Shawl Geometry Intro

Ages and ages ago I mentioned working on a couple swatches to illustrate shawl shapes, primarily for my own reference, but thought that it might be interesting to write up a blog post about how to shape different types of shawls.

Well, a couple swatches became many more than a couple, and a single blog post quickly became far too long, and the whole idea grew in leaps and bounds until it became a series, and that series grew so long that it made sense to have an accompanying ebook.

So here we have it, a series of blog posts about the ins and outs of shaping knitted shawls, and here’s the game plan.

There are 15* posts. They cover the basic shawl shapes (circles, squares, triangles) and beyond (shallow triangles, 3/4 squares, crescents, etc).
*ETA: the series actually turned into 16 posts and 16 shawls.

There will be 1 post a week, for 15 weeks, starting next week.

Once we cover the very basic shapes, (around mid-May) the complete ebook will come out.
The ebook will be for sale and will include all the information from all the blog posts in a more contained format. It will also be finished when it’s released.
So, if you’re impatient. Or want to read the series on your phone/tablet. Or want a format that you can easily referenced. The ebook would be perfect for you.

The shawl shapes we’ll cover are:
Squares: center out, hem in, edge to edge, and on the bias
Circles: made up of wedges, and using pi shaping
Triangles: right triangles, shallow triangles, winged (heart) triangles, side to side triangles
Rectangles: width-wise and lengthwise (with and without provisional cast ons)
Squares and Circles with slits from the center to hem
3/4s of a Square
1/2 Circles
Wedged Crescents

Phew. (remember what I said about leaps and bounds?)

See you next Monday! We’ll start with the square from the center out, and make our way from there.

Table of Contents/Index:

(as we go I’ll be adding links to the posts here.)

1 Squares center out/ hem in
2 Wedge Circles
3 Pi Circles
3.5 Circle-Concentric Circles of Increases
4 Right Triangles
5 Shallow Triangles
6 Winged Triangles
7 Side/side Triangles
8 Squares edge/edge
9 Squares bias
10 Rectangles
11 Squares w/ slit
12 Circles w/ slit
13 3/4 Squares
14 1/2 Circles
15 Crescent Wedges

The Shawl Geometry Books. They’re the math of shaping shawls for non mathy people.

Stitch abbreviations:

These are the stitch abbreviations that will be used throughout the series.

BO- bind off: [k2tog, sl st on RH needle back to LH needle] Repeat until desired number of sts are bound off.
CB- center back. In this context usually (though not always) used in reference to spine at the center of a shawl.
CO- Cable cast on: starting with a slip knot on LH needle, knit one st into the slip knot and place on LH needle. [Insert RH needle between the 2 sts, wrap and bring through as though to knit, slip look from RH needle onto LH needle creating a new st.] Repeat until desired number of sts are cast on.
Provisional cast on: great instructions for a provisional cast can be found here: http://knitty.com/ISSUEfall05/FEATfall05TT.html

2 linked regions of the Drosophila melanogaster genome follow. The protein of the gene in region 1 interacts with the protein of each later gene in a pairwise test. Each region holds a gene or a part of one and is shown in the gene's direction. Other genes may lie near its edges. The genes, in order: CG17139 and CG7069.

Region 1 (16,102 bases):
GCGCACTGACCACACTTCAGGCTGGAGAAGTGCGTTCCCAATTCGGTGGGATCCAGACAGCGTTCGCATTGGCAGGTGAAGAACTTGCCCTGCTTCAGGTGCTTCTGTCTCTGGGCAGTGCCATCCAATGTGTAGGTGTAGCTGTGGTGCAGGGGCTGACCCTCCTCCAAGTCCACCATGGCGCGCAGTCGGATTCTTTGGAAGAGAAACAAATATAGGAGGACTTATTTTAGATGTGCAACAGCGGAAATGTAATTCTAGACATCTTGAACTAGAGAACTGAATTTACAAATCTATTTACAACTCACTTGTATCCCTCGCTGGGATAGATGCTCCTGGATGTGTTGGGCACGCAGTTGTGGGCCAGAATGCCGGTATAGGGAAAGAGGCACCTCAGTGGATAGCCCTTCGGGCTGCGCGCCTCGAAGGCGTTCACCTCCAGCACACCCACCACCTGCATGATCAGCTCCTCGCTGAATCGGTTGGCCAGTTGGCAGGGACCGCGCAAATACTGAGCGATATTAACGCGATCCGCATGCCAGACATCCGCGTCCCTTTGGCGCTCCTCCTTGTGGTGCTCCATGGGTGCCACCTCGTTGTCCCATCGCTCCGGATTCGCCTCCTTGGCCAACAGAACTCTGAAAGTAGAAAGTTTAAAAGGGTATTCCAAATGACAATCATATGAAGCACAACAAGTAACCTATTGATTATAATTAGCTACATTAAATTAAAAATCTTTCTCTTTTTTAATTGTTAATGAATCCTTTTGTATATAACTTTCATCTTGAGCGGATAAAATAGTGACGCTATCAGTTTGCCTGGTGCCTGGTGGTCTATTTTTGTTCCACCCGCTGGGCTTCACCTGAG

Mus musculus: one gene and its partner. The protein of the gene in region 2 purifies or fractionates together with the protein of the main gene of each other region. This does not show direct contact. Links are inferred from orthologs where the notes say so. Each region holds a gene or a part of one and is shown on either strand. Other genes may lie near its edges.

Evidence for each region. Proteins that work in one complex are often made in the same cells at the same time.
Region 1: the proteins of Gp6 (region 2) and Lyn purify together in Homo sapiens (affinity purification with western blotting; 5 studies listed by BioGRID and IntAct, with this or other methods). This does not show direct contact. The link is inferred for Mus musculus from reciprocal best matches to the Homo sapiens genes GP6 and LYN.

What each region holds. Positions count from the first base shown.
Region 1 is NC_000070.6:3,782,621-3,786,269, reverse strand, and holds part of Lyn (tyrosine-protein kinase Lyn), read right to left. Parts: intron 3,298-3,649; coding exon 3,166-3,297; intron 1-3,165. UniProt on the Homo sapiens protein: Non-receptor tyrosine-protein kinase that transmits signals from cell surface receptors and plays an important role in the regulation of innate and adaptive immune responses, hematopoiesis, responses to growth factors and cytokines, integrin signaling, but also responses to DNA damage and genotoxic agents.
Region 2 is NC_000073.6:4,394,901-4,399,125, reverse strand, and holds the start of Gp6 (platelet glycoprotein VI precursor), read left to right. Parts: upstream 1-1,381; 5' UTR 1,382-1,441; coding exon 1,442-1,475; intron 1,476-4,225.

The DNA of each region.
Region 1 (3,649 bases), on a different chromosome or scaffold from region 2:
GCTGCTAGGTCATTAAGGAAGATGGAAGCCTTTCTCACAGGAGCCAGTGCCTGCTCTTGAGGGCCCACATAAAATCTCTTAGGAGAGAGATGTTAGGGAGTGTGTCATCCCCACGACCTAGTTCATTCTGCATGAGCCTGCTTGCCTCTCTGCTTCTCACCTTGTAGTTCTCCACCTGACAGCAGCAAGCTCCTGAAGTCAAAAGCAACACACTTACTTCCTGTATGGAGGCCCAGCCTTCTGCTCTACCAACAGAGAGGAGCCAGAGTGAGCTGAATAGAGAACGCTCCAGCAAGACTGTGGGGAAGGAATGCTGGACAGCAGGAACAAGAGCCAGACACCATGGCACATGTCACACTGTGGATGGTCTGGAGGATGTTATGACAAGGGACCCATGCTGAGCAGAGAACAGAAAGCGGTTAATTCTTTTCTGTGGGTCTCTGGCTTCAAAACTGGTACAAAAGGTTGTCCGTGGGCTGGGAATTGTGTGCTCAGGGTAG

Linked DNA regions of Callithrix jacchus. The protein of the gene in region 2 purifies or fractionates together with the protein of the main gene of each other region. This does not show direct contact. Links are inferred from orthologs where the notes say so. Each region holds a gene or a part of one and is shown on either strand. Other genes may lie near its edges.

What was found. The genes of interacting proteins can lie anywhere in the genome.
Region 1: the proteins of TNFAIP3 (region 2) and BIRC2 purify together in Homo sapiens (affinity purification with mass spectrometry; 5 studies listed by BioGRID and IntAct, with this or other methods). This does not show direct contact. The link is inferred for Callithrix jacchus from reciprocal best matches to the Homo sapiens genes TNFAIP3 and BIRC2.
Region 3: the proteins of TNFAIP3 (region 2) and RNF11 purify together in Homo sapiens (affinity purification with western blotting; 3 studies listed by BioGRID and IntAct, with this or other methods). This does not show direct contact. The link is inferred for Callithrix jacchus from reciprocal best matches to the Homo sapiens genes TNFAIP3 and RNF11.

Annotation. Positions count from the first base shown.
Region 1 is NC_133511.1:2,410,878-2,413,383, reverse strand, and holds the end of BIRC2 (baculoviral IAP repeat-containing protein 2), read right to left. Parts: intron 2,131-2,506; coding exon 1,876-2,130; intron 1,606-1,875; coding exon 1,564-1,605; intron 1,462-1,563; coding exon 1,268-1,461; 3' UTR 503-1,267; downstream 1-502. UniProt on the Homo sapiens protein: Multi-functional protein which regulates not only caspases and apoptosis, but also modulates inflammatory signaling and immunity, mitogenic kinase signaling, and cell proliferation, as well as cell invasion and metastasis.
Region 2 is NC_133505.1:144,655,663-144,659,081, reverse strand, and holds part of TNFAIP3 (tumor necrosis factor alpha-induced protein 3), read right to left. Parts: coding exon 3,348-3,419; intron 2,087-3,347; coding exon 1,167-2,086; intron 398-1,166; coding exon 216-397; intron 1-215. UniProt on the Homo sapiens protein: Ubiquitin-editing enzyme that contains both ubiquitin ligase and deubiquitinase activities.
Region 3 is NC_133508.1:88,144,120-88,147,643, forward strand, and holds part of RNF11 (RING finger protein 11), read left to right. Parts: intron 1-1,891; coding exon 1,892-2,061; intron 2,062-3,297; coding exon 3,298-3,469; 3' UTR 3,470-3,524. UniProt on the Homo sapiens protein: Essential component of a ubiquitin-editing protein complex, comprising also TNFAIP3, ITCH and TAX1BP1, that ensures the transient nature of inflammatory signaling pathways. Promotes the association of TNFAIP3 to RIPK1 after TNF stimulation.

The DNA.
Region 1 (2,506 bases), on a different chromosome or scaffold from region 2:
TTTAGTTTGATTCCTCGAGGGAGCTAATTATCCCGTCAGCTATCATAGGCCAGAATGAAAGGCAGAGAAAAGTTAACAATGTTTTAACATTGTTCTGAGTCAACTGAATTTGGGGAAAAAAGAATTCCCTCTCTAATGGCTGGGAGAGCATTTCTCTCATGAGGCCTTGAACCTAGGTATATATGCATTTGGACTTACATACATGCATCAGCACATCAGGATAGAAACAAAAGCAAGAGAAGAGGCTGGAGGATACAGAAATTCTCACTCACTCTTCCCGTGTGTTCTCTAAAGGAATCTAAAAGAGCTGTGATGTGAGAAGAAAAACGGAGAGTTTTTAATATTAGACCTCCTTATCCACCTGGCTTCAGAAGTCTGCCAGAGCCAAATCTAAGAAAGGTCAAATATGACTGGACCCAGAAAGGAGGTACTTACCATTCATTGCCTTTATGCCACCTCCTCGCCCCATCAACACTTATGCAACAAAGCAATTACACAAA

kfbf- knit front, back, front into the same stitch
k- knit
k2tog- knit two together
k2togtbl- knit two sts together though the back of the loops
LH- left hand
p- purl
psso- pass slipped st over
PM- place marker
R(s)- row(s)/rnd(s)
RS- right side
sk2p- slip 1, knit two together, pass slipped st over the knit two together; 2 sts decreased
sl- slip
sm- slip marker
ssk- slip 1 st, slip 1 more st, knit these two together thought the back of the loops
st(s)- stitch(es)
WS- wrong side
yo- yarn over

Schematic Color Guide:

The schematics included have arrows to show the paths of increases/decreases. These arrows are color coded with the following colors, and they arrows tips point in the direction of the increases/decreases.
Black = basic shape of shawl
Green= 1 st increased/decreased every row/round.
Purple= 2 sts increased/decreased every third row/round.
Orange= some other rate of increase/decrease
Red= 1 st increased/decreased every other row/round.
Blue= 2 sts increased/decreased every other row/round.
These last two colors are the most commonly used.

This Series Spawned 3 Books:

Shawl Geometry I: the math of shaping shawls for non mathy people
Shawl Geometry II: 16 more shawl shapes to design and play with
Shawl Geometry III: the relationships behind the numbers


The next post: Squares Center Out & Hem In

9 Responses

  1. Cynthia

    I am looking for a way to calculate how much yarn I need t o leave available for a border on a triangle shawl . I tend to create and resize shawls on the large size. Have you developed a formula for this?

    1. admin

      I usually knit a substantial swatch, calculate the yards per stitch, calculate the number of stitches in the shawl, and go from there.

      If you poke around Ravelry I’m sure other people have other more exact ways of calculating yardage.

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